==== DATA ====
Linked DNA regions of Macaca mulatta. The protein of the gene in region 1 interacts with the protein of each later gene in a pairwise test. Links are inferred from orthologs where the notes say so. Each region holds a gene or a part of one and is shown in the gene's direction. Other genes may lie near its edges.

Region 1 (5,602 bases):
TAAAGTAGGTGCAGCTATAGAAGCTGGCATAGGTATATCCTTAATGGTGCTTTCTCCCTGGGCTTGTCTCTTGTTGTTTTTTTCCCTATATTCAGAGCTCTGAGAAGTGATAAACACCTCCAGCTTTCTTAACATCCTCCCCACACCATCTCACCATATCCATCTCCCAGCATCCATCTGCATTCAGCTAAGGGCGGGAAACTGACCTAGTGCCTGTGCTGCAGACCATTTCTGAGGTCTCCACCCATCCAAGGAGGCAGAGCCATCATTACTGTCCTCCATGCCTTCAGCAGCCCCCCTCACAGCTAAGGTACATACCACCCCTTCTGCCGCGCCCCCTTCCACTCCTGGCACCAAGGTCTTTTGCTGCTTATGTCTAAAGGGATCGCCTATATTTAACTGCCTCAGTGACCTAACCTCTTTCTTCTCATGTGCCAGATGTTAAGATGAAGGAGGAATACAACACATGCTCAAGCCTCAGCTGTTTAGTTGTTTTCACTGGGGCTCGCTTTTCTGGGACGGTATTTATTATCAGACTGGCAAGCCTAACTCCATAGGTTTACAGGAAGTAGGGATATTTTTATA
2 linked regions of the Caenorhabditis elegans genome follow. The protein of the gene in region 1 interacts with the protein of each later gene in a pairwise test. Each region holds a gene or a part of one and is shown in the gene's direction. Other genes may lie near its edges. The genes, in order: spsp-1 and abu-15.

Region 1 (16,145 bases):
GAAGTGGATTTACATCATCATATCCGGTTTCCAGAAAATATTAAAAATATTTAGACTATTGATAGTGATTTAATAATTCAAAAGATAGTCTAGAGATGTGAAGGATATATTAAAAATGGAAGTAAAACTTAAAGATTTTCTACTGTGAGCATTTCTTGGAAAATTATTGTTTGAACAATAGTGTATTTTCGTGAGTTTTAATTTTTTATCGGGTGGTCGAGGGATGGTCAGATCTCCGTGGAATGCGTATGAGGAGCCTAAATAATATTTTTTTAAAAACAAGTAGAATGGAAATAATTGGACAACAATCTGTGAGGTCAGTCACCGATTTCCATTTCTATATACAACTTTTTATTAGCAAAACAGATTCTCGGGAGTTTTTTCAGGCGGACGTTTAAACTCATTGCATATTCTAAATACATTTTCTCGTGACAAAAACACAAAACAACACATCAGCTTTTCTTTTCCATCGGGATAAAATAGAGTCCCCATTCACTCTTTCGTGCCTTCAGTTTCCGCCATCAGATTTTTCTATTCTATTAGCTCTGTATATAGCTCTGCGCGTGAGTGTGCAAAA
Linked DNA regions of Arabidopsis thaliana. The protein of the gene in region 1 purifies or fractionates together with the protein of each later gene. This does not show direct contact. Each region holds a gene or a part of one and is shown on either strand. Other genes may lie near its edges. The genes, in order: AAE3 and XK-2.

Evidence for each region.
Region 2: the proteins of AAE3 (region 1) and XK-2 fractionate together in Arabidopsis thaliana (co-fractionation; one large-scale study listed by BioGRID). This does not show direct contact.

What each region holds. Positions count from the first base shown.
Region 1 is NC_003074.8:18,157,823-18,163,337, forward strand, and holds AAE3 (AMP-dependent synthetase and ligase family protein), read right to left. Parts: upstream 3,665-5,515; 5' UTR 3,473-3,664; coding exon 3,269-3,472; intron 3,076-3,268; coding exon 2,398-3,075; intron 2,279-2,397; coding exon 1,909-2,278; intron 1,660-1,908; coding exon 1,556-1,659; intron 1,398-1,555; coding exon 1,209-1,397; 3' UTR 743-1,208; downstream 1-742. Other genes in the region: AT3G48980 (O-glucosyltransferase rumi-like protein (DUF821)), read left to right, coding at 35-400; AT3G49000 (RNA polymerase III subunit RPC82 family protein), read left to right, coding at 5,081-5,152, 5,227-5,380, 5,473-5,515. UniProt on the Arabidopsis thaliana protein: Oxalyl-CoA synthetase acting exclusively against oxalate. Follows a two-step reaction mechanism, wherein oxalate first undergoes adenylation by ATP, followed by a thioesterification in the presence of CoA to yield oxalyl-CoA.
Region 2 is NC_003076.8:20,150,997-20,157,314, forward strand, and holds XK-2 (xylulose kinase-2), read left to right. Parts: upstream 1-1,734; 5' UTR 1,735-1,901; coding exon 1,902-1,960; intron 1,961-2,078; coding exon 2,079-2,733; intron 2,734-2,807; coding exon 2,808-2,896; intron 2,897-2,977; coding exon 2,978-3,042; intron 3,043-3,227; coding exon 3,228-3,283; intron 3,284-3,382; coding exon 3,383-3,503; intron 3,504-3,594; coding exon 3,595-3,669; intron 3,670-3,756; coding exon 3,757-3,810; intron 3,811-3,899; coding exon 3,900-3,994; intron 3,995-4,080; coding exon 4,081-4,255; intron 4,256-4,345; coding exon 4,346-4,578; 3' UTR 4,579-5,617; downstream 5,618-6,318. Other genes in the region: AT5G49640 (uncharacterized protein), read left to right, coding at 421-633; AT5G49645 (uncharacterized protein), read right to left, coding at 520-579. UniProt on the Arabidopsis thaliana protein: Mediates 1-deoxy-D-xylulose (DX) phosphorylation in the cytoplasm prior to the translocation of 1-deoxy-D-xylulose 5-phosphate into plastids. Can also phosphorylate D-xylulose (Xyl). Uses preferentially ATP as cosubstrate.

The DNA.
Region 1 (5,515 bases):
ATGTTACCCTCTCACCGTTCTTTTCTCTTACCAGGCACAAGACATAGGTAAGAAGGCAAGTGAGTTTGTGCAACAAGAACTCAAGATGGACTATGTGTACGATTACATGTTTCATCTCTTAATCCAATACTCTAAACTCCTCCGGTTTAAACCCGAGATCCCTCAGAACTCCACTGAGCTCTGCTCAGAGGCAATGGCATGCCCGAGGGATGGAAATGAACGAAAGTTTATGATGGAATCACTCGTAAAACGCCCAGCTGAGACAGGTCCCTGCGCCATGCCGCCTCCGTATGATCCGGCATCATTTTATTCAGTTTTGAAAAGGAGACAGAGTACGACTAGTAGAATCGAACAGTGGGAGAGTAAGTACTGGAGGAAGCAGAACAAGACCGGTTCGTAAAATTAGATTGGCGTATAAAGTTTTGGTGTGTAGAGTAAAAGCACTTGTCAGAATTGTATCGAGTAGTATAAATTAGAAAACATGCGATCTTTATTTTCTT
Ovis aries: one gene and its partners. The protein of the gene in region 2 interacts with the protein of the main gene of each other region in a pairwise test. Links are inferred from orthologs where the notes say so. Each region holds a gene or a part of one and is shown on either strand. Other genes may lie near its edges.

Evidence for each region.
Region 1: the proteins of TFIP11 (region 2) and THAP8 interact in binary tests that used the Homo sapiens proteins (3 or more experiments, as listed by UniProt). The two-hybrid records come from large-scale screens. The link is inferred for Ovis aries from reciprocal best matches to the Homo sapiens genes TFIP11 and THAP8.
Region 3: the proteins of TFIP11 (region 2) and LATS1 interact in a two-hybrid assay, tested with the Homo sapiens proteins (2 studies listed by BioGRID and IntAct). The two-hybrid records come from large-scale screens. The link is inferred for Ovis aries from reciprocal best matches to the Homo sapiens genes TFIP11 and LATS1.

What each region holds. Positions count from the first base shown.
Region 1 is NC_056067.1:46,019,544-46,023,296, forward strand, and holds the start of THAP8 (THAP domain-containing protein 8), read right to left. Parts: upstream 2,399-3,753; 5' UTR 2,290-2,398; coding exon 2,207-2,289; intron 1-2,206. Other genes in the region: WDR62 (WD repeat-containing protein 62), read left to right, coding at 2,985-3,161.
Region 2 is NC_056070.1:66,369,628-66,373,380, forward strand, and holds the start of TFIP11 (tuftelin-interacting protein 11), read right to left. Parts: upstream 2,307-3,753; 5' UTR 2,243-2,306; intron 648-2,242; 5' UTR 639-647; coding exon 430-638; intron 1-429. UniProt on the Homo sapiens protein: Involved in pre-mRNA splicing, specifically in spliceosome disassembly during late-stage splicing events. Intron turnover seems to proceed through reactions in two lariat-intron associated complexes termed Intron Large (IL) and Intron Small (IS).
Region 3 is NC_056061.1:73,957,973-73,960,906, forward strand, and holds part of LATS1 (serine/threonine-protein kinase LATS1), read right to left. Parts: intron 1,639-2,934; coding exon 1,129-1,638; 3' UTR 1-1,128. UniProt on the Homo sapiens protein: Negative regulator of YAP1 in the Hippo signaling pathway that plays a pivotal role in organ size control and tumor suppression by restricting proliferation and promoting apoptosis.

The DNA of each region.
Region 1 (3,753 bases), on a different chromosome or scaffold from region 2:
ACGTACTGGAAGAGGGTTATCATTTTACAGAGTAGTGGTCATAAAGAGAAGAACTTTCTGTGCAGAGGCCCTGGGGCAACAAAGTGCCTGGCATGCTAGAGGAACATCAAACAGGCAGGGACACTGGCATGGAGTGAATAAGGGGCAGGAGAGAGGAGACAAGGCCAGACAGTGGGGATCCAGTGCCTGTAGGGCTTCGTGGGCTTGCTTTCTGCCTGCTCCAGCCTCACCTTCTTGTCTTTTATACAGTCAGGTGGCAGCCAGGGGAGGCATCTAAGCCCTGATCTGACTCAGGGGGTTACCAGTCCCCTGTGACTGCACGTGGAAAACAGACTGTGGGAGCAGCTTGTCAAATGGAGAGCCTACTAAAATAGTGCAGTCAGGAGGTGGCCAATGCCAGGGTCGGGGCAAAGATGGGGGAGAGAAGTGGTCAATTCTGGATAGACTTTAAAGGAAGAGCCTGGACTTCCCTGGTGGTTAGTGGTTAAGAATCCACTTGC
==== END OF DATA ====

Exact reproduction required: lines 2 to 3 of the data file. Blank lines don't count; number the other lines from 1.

Region 1 (5,602 bases):
TAAAGTAGGTGCAGCTATAGAAGCTGGCATAGGTATATCCTTAATGGTGCTTTCTCCCTGGGCTTGTCTCTTGTTGTTTTTTTCCCTATATTCAGAGCTCTGAGAAGTGATAAACACCTCCAGCTTTCTTAACATCCTCCCCACACCATCTCACCATATCCATCTCCCAGCATCCATCTGCATTCAGCTAAGGGCGGGAAACTGACCTAGTGCCTGTGCTGCAGACCATTTCTGAGGTCTCCACCCATCCAAGGAGGCAGAGCCATCATTACTGTCCTCCATGCCTTCAGCAGCCCCCCTCACAGCTAAGGTACATACCACCCCTTCTGCCGCGCCCCCTTCCACTCCTGGCACCAAGGTCTTTTGCTGCTTATGTCTAAAGGGATCGCCTATATTTAACTGCCTCAGTGACCTAACCTCTTTCTTCTCATGTGCCAGATGTTAAGATGAAGGAGGAATACAACACATGCTCAAGCCTCAGCTGTTTAGTTGTTTTCACTGGGGCTCGCTTTTCTGGGACGGTATTTATTATCAGACTGGCAAGCCTAACTCCATAGGTTTACAGGAAGTAGGGATATTTTTATA